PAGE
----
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1.
West J Emerg Med ; 22(6): 1240-1252, 2021 10 27.
Article in English | MEDLINE | ID: covidwho-1761085

ABSTRACT

INTRODUCTION: The coronavirus disease 2019 (COVID-19) pandemic has been shown to increase levels of psychological distress among healthcare workers. Little is known, however, about specific positive and negative individual and organizational factors that affect the mental health of emergency physicians (EP) during COVID-19. Our objective was to assess these factors in a broad geographic sample of EPs in the United States. METHODS: We conducted an electronic, prospective, cross-sectional national survey of EPs from October 6-December 29, 2020. Measures assessed negative mental health outcomes (depression, anxiety, post-traumatic stress, and insomnia), positive work-related outcomes, and strategies used to cope with COVID-19. After preliminary analyses and internal reliability testing, we performed four separate three-stage hierarchical multiple regression analyses to examine individual and organizational predictive factors for psychological distress. RESULTS: Response rate was 50%, with 259 EPs completing the survey from 11 different sites. Overall, 85% of respondents reported negative psychological effects due to COVID-19. Participants reported feeling more stressed (31%), lonelier (26%), more anxious (25%), more irritable (24%) and sadder (17.5%). Prevalence of mental health conditions was 17% for depression, 13% for anxiety, 7.5% for post-traumatic stress disorder (PTSD), and 18% for insomnia. Regular exercise decreased from 69% to 56%, while daily alcohol use increased from 8% to 15%. Coping strategies of behavioral disengagement, self-blame, and venting were significant predictors of psychological distress, while humor and positive reframing were negatively associated with psychological distress. CONCLUSION: Emergency physicians have experienced high levels of psychological distress during the COVID-19 pandemic. Those using avoidant coping strategies were most likely to experience depression, anxiety, insomnia, and PTSD, while humor and positive reframing were effective coping strategies.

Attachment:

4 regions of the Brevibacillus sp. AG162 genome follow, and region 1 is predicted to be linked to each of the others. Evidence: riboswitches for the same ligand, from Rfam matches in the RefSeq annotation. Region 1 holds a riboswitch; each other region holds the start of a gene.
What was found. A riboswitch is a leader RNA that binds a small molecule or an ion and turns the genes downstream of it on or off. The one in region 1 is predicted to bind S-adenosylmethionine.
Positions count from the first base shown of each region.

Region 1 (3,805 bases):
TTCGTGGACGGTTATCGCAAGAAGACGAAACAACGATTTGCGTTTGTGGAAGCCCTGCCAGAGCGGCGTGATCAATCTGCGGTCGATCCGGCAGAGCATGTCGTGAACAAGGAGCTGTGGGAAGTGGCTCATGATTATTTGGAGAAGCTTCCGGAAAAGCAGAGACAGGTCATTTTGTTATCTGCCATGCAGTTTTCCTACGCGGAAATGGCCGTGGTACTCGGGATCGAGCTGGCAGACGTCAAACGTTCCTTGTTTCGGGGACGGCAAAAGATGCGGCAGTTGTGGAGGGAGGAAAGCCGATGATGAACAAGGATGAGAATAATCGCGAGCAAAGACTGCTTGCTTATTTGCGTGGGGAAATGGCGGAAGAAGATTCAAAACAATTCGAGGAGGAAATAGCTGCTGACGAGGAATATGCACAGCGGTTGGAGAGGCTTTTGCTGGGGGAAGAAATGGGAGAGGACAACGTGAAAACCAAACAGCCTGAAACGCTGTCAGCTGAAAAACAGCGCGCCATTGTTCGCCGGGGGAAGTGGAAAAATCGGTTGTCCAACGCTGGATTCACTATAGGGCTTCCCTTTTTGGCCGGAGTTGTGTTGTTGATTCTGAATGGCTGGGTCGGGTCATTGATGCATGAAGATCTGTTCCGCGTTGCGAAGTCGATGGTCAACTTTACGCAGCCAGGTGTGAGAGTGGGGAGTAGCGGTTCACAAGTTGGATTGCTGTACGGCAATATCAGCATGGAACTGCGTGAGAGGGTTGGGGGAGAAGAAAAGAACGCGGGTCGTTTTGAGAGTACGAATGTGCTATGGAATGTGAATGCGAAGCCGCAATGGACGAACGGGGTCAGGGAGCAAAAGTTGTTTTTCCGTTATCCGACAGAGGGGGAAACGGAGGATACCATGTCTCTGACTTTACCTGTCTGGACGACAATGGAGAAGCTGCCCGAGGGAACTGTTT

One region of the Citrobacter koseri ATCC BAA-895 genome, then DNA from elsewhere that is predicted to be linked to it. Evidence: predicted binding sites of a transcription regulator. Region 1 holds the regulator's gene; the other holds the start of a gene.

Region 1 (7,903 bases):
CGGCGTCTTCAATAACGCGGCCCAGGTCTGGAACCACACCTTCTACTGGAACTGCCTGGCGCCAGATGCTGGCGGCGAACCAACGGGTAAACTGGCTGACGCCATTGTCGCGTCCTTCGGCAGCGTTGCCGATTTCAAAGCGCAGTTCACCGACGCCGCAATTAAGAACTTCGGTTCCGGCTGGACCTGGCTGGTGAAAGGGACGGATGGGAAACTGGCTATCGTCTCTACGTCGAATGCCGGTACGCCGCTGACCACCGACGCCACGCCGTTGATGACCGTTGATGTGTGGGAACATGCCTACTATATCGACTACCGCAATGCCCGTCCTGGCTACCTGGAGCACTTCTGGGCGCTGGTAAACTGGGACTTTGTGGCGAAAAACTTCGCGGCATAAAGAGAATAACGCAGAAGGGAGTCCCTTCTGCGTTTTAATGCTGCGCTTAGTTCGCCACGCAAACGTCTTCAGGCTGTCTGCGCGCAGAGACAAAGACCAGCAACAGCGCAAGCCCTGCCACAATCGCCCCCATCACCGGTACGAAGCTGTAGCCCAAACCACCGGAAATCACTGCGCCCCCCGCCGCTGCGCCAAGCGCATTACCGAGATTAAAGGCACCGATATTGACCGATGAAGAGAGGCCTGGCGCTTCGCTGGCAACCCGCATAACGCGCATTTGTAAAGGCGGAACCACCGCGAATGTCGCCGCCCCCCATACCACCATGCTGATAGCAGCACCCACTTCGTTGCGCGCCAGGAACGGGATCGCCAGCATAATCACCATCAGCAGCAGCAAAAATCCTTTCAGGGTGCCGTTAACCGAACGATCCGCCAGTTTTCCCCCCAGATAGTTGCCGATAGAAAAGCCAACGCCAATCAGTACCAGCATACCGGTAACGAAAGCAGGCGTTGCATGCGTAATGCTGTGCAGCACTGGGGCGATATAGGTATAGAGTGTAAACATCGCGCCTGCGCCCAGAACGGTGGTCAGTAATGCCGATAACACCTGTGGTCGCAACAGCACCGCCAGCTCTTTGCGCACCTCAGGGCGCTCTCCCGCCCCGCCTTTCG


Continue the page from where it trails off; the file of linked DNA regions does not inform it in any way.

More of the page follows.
Subject(s)
Adaptation, Psychological , COVID-19/psychology , Physicians/psychology , Psychological Distress , Stress, Psychological/psychology , Adult , COVID-19/epidemiology , Cross-Sectional Studies , Female , Humans , Male , Middle Aged , Pandemics , Prospective Studies , Reproducibility of Results , SARS-CoV-2 , Stress, Psychological/epidemiology , United States/epidemiology
3.
Health Aff (Millwood) ; 41(3): 350-359, 2022 03.
Article in English | MEDLINE | ID: covidwho-1731609

ABSTRACT

In the Furthering Access to Stroke Telemedicine (FAST) Act, passed as part of a budget omnibus in 2018, Congress permanently expanded Medicare payment for telemedicine consultations for acute stroke ("telestroke") from delivery only in rural areas to delivery in both urban and rural areas, effective January 1, 2019. Using a controlled time-series analysis, we found that one year after FAST Act implementation, billing for Medicare telestroke increased substantially in emergency departments at both directly affected urban hospitals and indirectly affected rural hospitals. However, at that time only a minority of hospitals with known telestroke capacity had ever billed Medicare for that service, and there was substantial billing inconsistent with Medicare requirements. As Congress considers options for Medicare telemedicine payment after the COVID-19 pandemic, our findings, which are consistent with confusion among providers regarding telemedicine billing requirements, suggest that simplified payment rules would help ensure that expanded reimbursement achieves its intended impact.


Subject(s)
COVID-19 , Stroke , Telemedicine , Aged , Hospitals, Rural , Humans , Medicare , Pandemics , SARS-CoV-2 , Stroke/diagnosis , Stroke/therapy , United States
5.
J Telemed Telecare ; : 1357633X211070725, 2022 Jan 24.
Article in English | MEDLINE | ID: covidwho-1648418

ABSTRACT